A New Cohort of LAU Nurses Pledges to Lead With Compassion

Graduates of the Alice Ramez Chagoury School of Nursing were encouraged to drive healthcare recovery, seek excellence and embrace lifelong learning.

By Raissa Batakji

The graduates were urged to “seize every opportunity to highlight how important you are to improving equity, the standards of healthcare, the social determinants of health and people’s wellbeing.”

Against the backdrop of a severe shortage of nurses in Lebanon, compounded by the ongoing economic crisis, the Alice Ramez Chagoury School of Nursing recognized its 52 graduates at the Nursing Recognition and Pinning Ceremony on May 30 on the Byblos campus, signaling hope for a brighter future in healthcare.

With a nurse-to-patient ratio of 1.8 to 1,000, Lebanon suffers a critical shortage when compared to the global average of 3.28 to 1,000, according to the Lebanese Order of Nurses. This disparity, said Nursing Program Director Bahia Abdallah, highlights the urgent need for strategic investments in the nursing workforce. “Investing in nurses is not just a health imperative but an economic one,” she added.

Dr. Abdallah urged the graduates to “seize every opportunity to highlight how important you are to improving equity, the standards of healthcare, the social determinants of health and people’s wellbeing.”


LAU President Michel E. Mawad noted how their professional identity must have three core components: “A state-of-the-art technical core, personal and professional integrity above reproach and commitment to selfless service under any and all conditions.”  He advised them to practice their profession with compassion and to pursue constant upskilling and an openness to new knowledge.


On that score, Interim Dean Costantine Daher noted that the pin the graduates received at the ceremony constitutes “a reminder of the values that underpin the nursing profession: compassion, empathy, integrity, and excellence. Nursing is more than a career— it is a calling.”


The ceremony featured a keynote speech by the World Health Organization’s (WHO) Acting Representative in Lebanon Abdinasir Abubakar, who expounded on the essential role of nurses within the healthcare system. He also commended LAU and the school for striving to counter nursing shortages.


“Nursing schools, like LAU’s, are autonomous, professional and proactive in supporting collaborations in the community, and in contributing through research and evidence-based decision-making,” said Dr. Abubakar, who was pleased to hear about the strides the university is making toward achieving the SDGs.

Those efforts were encapsulated in the class speaker Samia Itani’s address. To animated applause and cheers from her colleagues, she named the school’s dean, director, faculty and staff in a long list of individual tributes, while reminiscing on lifelong memories with her friends and colleagues, whom she described as a second family.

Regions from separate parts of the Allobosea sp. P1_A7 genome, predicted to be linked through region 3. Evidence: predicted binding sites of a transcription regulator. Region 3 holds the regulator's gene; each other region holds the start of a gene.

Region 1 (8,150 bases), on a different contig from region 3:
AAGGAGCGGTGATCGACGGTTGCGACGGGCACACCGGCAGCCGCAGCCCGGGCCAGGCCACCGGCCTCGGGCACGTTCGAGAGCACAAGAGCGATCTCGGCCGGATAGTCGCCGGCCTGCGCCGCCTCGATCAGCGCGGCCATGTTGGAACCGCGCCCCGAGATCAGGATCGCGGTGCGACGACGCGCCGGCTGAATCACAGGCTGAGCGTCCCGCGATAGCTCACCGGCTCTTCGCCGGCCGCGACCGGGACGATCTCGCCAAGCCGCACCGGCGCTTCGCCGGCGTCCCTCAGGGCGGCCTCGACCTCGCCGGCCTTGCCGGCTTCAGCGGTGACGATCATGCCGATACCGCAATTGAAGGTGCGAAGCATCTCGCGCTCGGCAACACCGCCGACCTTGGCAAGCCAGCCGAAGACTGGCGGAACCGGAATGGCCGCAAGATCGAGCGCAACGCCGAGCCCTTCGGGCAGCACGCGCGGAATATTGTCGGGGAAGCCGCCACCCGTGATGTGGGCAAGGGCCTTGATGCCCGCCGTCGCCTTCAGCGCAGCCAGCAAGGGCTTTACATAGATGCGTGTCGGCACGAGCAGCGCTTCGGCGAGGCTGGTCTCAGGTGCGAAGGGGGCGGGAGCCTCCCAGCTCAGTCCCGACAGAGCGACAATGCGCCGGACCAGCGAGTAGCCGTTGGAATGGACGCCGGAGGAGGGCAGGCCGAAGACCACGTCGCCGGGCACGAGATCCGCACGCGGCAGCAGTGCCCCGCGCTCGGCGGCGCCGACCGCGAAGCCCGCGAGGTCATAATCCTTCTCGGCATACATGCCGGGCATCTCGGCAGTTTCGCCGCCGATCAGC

“The last three years at the school proved to be a testament to faculty members’ unwavering dedication, as they armed us with knowledge and expertise, honed our abilities, taught us skills we did not know we could have and shaped us into well-rounded professional nurses,” she said.


At the ceremony, LAU presented trophies of appreciation to Dr. Abubakar and Mrs. Dima Zayat, deputy country director for the American Near-East Refugee Aid (ANERA), in recognition of ANERA’s support to the school.



The nursing class of 2024 recited the Florence Nightingale Pledge and individually received the pins at the ceremony, much to the pride and joy of family and friends in attendance.

Three students were presented with awards in recognition of their achievements.

Maria Abou Nader received the Dean’s Award for Clinical Excellence, presented to a junior student for demonstrating compassion toward the nursing profession and promoting LAU’s image through service activities.

Ahmad Mneimneh was given the Dean’s Inspirational Award, in recognition of his dedication to the profession and outstanding voluntary work in the community, while Yasin Jazieh received the Dean’s Research Award for his potential to contribute to nursing research.

Nursing student Sally Abu El Ezz was also acknowledged by the Beirut Lions Club for promoting the image of a professional nurse as a student and being a leader in the university and the community.